How Will New-Found Diversity Affect Court Decisions?

Article excerpt

Last month's Wal-Mart v. Dukes case provided a unique opportunity for followers of the Supreme Court to judge the impact of having the most diverse group of justices in the court's history. The decision, in a case that dealt with concerns raised by issues of diversity, is expected in mid-summer.

Since it's inception, on February 2, 1790, the Supreme Court of the United States has not had a particularly varied track record when it comes to diversity. Unlike some other positions in the US government, you don't have to be a natural born citizen to serve as a justice. But, in fact, the court has had a total of only five justices who were not born in the United States. The court has seated only two African Americans, current justice Clarence Thomas and the man he replaced in 1991 Justice Thurgood Marshall, and only four women.

The current make up of the court, which includes three women and one African American male, makes this bench the most diverse group ever. The question is will this new found diversity affect the way the court reaches its decisions, and if so, how?

Readers will recall last months Wal-Mart v. Dukes case involved current and former female Wal-Mart employees who claimed that Wal-Mart discriminated against them because of their gender. The plaintiffs brought forth evidence that suggested women, while making up two-thirds of Wal-Mart's hour wage earners, they only made up 14% of it's managerial staff.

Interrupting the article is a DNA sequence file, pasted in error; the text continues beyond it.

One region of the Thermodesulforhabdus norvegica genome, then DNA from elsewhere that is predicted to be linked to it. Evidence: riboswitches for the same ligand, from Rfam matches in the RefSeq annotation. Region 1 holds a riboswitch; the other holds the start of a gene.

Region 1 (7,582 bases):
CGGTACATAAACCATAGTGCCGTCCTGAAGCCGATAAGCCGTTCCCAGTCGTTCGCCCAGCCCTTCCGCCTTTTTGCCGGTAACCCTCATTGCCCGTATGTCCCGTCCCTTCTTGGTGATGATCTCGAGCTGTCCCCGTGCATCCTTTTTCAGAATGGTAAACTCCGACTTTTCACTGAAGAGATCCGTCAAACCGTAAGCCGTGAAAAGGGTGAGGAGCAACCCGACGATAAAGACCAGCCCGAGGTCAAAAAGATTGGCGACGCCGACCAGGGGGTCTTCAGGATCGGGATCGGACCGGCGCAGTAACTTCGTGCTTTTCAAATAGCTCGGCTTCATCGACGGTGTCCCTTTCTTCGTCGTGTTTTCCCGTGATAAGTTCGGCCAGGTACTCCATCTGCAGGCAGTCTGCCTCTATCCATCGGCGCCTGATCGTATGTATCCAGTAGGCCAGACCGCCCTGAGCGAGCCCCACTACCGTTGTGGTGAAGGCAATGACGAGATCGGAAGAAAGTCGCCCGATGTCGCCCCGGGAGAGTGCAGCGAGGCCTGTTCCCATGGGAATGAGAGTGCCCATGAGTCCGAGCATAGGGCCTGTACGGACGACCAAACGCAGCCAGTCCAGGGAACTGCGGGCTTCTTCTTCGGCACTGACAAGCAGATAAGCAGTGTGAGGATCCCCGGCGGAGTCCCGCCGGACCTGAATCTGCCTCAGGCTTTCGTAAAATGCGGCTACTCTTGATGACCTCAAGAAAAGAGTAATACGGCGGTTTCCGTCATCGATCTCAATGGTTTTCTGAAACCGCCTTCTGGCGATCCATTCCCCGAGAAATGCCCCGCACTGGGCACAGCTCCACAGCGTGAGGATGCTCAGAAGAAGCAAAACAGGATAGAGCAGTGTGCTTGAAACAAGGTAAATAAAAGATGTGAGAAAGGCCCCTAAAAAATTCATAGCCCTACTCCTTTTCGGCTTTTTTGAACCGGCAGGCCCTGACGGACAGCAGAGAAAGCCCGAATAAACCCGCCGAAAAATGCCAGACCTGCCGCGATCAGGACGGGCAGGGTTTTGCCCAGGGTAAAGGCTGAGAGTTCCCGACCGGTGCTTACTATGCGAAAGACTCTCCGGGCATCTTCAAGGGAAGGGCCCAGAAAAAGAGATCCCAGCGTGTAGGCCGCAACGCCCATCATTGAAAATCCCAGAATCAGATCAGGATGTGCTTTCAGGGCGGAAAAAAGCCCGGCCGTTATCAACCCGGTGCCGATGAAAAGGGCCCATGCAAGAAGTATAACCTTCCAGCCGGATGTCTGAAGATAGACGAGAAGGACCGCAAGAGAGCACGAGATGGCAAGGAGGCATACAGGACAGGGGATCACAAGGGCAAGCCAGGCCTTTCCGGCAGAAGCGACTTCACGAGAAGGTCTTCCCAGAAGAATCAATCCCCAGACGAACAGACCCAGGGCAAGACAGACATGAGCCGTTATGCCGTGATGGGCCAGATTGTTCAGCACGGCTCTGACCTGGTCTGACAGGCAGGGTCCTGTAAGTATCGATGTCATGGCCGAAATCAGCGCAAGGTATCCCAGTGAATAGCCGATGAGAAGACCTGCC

While the court will not be deciding whether the plaintiffs' civil rights have been violated by their employer, the court will be deciding whether to allow the case to move forward with its estimated potential class of 1.6 million women. The question on many peoples minds is how the current, more diverse make up of the court will affect cases like Wal-Mart v. Dukes where there are claims of discrimination based on sex. If we as a society deem diversity in our ruling bodies to be an important ingredient of a well rounded court, then it is also fair to consider how a court that for the first time in history is one-third female, will judge issues that deal with sexual discrimination and civil rights.

Sandra Day O'Connor was the first woman to serve the court. Nominated in 1981, Justice O'Connor was appointed by President Ronald Reagan and served the court for 24 years before retiring in 2005. The other three female justices, all of whom currently serve, are Ruth Bader Ginsburg (1993), Sonia Sotomayor (2009), and Elena Kagan (2010).

Justice O'Connor and Ruth Bader Ginsburg served the court in tandem from 1993, when Ginsburg was appointed to the court, until 2005, when O'Connor retired. In the time between when O'Connor retired and Ginsburg was joined on the bench by another female justice, Ginsburg lamented on the lack of female representation on the court and what it could mean for the decisions that came out of it multiple times. …